KUALA LUMPUR, Feb 15 — The cooperative movement should be inculcated and promoted in the urban areas as part of measures to contain inflation, introduce more choice and intensify competition, said an independent think tank.
Emir Research’s Social, Law and Human Rights head, Jason Loh noted that as of last year, there were 14,625 primary cooperatives with 6.1 million members nationwide.
“With government support, cooperatives can be a dominant force in the supply chain and ensure prices are stable and low over the long-term.
“This is in line with the government’s compassionate and empathetic approach to the economic challenges the country’s facing,” he said in a statement today.
Loh said one of the ways to ensure that the cooperative movement increases its impact on the nation and economy is to align the cooperative movement with existing socio-economic measures.
For example, on January 31, the government has launched the 5MY programme designed to eradicate urban poverty and improving the social safety net system among the urban poor.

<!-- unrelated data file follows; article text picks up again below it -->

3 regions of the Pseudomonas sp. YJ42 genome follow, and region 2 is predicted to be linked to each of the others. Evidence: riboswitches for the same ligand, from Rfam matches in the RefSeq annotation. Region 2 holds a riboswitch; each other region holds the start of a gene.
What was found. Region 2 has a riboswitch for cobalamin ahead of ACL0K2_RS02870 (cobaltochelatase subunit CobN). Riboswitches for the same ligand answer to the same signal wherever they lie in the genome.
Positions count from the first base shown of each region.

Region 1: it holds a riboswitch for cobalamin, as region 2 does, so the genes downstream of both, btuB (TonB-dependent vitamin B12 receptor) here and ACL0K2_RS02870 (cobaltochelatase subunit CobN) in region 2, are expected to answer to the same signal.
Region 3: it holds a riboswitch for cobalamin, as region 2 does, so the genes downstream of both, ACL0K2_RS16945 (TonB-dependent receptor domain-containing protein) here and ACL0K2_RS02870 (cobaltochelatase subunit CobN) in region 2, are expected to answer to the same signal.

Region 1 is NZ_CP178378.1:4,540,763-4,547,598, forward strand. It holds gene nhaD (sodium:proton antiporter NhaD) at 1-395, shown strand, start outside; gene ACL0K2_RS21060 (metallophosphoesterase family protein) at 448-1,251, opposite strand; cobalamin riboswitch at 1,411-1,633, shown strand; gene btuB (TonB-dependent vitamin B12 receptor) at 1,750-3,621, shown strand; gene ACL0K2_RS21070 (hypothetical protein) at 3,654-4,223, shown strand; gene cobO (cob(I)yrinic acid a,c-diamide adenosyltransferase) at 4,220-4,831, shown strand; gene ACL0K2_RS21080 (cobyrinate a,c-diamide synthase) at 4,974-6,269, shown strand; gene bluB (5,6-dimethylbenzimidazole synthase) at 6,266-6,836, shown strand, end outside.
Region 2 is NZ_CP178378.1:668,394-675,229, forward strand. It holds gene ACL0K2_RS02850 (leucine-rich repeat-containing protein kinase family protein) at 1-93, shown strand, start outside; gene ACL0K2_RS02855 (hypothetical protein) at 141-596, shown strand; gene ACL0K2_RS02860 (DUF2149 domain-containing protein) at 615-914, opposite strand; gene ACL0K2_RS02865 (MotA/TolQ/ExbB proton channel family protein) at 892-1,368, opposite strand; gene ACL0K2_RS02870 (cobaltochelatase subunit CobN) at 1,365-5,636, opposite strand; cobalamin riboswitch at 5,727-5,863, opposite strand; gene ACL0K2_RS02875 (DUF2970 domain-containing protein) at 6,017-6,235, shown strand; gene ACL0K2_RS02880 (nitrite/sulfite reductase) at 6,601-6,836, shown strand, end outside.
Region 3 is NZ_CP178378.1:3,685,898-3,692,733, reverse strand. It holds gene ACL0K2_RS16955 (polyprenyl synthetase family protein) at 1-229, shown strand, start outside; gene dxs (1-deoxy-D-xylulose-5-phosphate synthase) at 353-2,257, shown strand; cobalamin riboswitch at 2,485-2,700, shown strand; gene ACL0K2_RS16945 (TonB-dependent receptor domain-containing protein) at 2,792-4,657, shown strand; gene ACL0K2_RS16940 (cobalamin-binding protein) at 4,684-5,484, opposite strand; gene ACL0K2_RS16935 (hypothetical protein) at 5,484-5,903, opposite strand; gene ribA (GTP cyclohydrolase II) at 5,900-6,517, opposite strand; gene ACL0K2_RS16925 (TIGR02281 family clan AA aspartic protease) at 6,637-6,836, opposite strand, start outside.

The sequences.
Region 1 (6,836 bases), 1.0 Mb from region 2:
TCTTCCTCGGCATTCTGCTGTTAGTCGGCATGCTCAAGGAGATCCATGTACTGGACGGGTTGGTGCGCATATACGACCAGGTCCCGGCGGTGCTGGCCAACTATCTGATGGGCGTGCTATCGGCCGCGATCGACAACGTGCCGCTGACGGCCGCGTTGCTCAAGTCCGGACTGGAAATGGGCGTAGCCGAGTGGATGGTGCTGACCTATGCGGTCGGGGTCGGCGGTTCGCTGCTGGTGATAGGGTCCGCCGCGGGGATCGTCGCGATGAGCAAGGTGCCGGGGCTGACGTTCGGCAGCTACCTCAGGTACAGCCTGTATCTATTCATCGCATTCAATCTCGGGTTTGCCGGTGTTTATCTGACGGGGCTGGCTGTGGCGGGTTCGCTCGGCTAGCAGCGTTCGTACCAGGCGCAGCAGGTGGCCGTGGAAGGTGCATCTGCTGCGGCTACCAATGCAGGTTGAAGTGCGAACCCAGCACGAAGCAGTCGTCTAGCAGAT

“All of these commendable initiatives could be strengthened, reinforced and taken over by the cooperative movement in the medium- to long-term while at the same time relieving the government of direct financial burden,” he said.
Additionally, other policy measures to enhance the role and function of the cooperative movement in Malaysia could also be taken to promote social and socio-economic welfare of the rakyat, particularly the B40 and lower M40 groups.
He said these measures include increasing the allocation for the cooperative movement under the future budget, as there is a critical need for credit services provided by the cooperative movement.
More allocation is also needed for the expansion of the e-commerce business for cooperative retailers involved in the 100 Basic Goods Supply programme (BA100).
“This will further boost digitalisation efforts and ensure the cooperative movement is well-integrated into the low-touch economy,” added Loh.